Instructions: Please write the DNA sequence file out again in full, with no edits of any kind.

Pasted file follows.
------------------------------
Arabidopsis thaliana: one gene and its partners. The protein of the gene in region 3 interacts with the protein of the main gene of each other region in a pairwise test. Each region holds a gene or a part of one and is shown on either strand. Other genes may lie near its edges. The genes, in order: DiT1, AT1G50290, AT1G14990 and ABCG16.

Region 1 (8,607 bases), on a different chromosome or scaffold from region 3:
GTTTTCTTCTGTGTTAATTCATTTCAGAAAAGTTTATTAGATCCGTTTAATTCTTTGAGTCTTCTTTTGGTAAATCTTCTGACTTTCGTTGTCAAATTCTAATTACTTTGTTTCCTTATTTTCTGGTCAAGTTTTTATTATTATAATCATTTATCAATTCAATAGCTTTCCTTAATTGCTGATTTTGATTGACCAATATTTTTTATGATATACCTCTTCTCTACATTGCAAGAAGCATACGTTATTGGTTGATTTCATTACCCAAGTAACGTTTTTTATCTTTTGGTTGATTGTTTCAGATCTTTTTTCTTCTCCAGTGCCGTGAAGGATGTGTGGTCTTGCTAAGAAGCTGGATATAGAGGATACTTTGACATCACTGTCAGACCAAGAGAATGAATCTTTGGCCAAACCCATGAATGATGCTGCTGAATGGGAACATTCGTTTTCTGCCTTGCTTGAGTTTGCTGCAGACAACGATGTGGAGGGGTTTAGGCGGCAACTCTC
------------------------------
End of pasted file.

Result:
Arabidopsis thaliana: one gene and its partners. The protein of the gene in region 3 interacts with the protein of the main gene of each other region in a pairwise test. Each region holds a gene or a part of one and is shown on either strand. Other genes may lie near its edges. The genes, in order: DiT1, AT1G50290, AT1G14990 and ABCG16.

Region 1 (8,607 bases), on a different chromosome or scaffold from region 3:
GTTTTCTTCTGTGTTAATTCATTTCAGAAAAGTTTATTAGATCCGTTTAATTCTTTGAGTCTTCTTTTGGTAAATCTTCTGACTTTCGTTGTCAAATTCTAATTACTTTGTTTCCTTATTTTCTGGTCAAGTTTTTATTATTATAATCATTTATCAATTCAATAGCTTTCCTTAATTGCTGATTTTGATTGACCAATATTTTTTATGATATACCTCTTCTCTACATTGCAAGAAGCATACGTTATTGGTTGATTTCATTACCCAAGTAACGTTTTTTATCTTTTGGTTGATTGTTTCAGATCTTTTTTCTTCTCCAGTGCCGTGAAGGATGTGTGGTCTTGCTAAGAAGCTGGATATAGAGGATACTTTGACATCACTGTCAGACCAAGAGAATGAATCTTTGGCCAAACCCATGAATGATGCTGCTGAATGGGAACATTCGTTTTCTGCCTTGCTTGAGTTTGCTGCAGACAACGATGTGGAGGGGTTTAGGCGGCAACTCTC